How to combat COVID-19’s disparate mental health impact

Marc Zarefsky , Contributing News Writer

More than 90% of the United States population is under a stay-at-home order designed to slow the spread of SARS-CoV-2. The impact that COVID-19 is having on American society is well documented, from the more than 50,000 deaths caused by the virus to the more than 26 million people who filed for unemployment in the past five weeks.

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COVID-19 is also having an enormous mental impact on individuals, particularly those encumbered by social factors that impede high-quality health outcomes. Psychiatrist Frank A. Clark, MD, Young Physicians Section Representative on the Minority Affairs Section Governing Council, joined AMA Director of Heath Equity Policy and Advocacy Mia Keeys, MA, on Friday for a webinar about Mental Health and COVID-19.

The event was hosted by the National Minority Quality Forum and Keeys moderated the conversation, which also featured Lanada Williams, PhD, a trained counselor and CEO of Alliance Family Solutions.

“During this time of the pandemic, our world has been turned upside down,” said Dr. Clark, who serves as the medical director and division chief for adult inpatient and consult liaison services for the Department of Psychiatry and Behavioral Medicine at Prisma Health in South Carolina. “It is important to acknowledge how we’re feeling.”

Williams said it is critical for individuals to consider how they are taking care of themselves physically, mentally, and emotionally, and she added that is important to recognize that people can have mental health issues without a formal diagnosis.

“We are all in this state where we’re trying to scramble and get things together,” she said. “We’re all experiencing this level of crisis inherently that’s been thrust upon us very quickly.”

Frank A. Clark, MD
Frank A. Clark, MD

Dr. Clark did not mince words when he spoke about how social determinants of health are influencing the rapid rise in COVID-19 cases and deaths, particularly in his hometown of Chicago. About 70% of the Chicagoans who have died from COVID-19 were African American, despite the fact that African Americans make up just 30% of the city’s population.

“Social determinants of health have plagued our nation for centuries, especially when it comes to communities of color,” he said. “We know that an unequal distribution of power, resources and money can have deleterious effects on one’s health.”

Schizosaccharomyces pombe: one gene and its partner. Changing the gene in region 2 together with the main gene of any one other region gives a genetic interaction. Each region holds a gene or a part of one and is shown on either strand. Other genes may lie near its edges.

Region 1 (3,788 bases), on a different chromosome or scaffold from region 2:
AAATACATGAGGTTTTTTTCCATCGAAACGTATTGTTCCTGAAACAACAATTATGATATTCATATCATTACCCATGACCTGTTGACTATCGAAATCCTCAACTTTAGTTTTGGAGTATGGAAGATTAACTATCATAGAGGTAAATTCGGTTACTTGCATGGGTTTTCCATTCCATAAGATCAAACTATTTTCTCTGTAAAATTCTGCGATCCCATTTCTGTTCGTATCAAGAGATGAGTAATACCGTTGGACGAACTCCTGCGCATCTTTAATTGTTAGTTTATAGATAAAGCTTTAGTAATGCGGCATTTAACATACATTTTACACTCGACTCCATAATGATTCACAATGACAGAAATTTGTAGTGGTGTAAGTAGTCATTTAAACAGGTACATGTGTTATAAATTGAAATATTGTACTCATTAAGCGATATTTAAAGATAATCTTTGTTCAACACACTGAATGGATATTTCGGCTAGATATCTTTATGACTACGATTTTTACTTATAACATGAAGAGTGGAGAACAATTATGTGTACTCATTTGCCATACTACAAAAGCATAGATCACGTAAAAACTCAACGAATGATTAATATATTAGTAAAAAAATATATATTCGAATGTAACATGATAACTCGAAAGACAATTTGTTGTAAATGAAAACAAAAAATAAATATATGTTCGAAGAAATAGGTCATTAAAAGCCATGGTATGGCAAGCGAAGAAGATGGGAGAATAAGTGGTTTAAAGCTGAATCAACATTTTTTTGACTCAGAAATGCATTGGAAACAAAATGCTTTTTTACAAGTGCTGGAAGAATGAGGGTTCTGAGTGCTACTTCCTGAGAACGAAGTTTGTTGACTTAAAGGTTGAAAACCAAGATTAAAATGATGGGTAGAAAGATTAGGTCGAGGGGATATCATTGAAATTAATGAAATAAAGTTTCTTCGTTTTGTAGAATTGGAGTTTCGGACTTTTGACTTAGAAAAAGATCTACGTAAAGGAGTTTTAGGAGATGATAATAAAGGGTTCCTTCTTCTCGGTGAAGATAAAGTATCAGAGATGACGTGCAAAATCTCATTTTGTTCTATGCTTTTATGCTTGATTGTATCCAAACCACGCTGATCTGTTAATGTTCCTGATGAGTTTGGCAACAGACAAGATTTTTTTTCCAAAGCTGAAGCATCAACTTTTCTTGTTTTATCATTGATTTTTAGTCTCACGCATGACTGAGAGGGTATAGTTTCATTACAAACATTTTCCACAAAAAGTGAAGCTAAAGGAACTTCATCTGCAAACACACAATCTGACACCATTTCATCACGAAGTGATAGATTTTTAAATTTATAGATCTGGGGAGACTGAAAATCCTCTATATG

Read more about how COVID-19 is affecting physicians of color across the country.

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The realities of the pandemic can lead to a wide variety of stress in individuals. Even the term “social distancing” can have its own negative connotation, as people inherently are not meant to be in isolation. Dr. Clark said using the term “physical distancing” instead can be a more concrete description of what is expected of the public.

Keeys said she turns to yoga as a way to relieve anxiety. She also offered her own piece of advice in an effort to help others improve their mental health.

“One way to remove yourself from your own worries is to ground yourself in the life of someone else and scale up empathy by putting yourself in someone else’s shoes,” she said. “It truly is helpful for that other person, but the residual is you also feel less anxious.”

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Everyone’s life is being affected by the COVID-19 pandemic. That’s particularly true for children, many of whom are now at home all day instead of school, deprived of their normal routines and in-person visits with friends. In times of crisis, kids look to their parents for relief and to understand how they should feel.

Williams and Dr. Clark are both parents and addressed how they have handled the current situation with their families. They offered these suggestions:

  • Create a schedule for the day that children can visually see, and make sure there is a spot in the day reserved for family time.
  • Get physical exercise with children.
  • Acknowledge to children that they don’t have to like the current situation, but must try to adapt as best as possible.

Williams suggested grown-ups share examples of when they needed to do something they didn’t like—for medical professionals this can be taking clinical notes or entering information into an electronic health record.

Dr. Clark echoed that sentiment, explaining how important it is for children to see and understand the importance of acceptance and vulnerability.

“Our children look up to us,” said Dr. Clark, also clinical assistant professor at the University of South Carolina School of Medicine-Greenville. “No one wants to see their children hurting, but if our children can’t see us express emotion, how can we expect them to express their feelings?”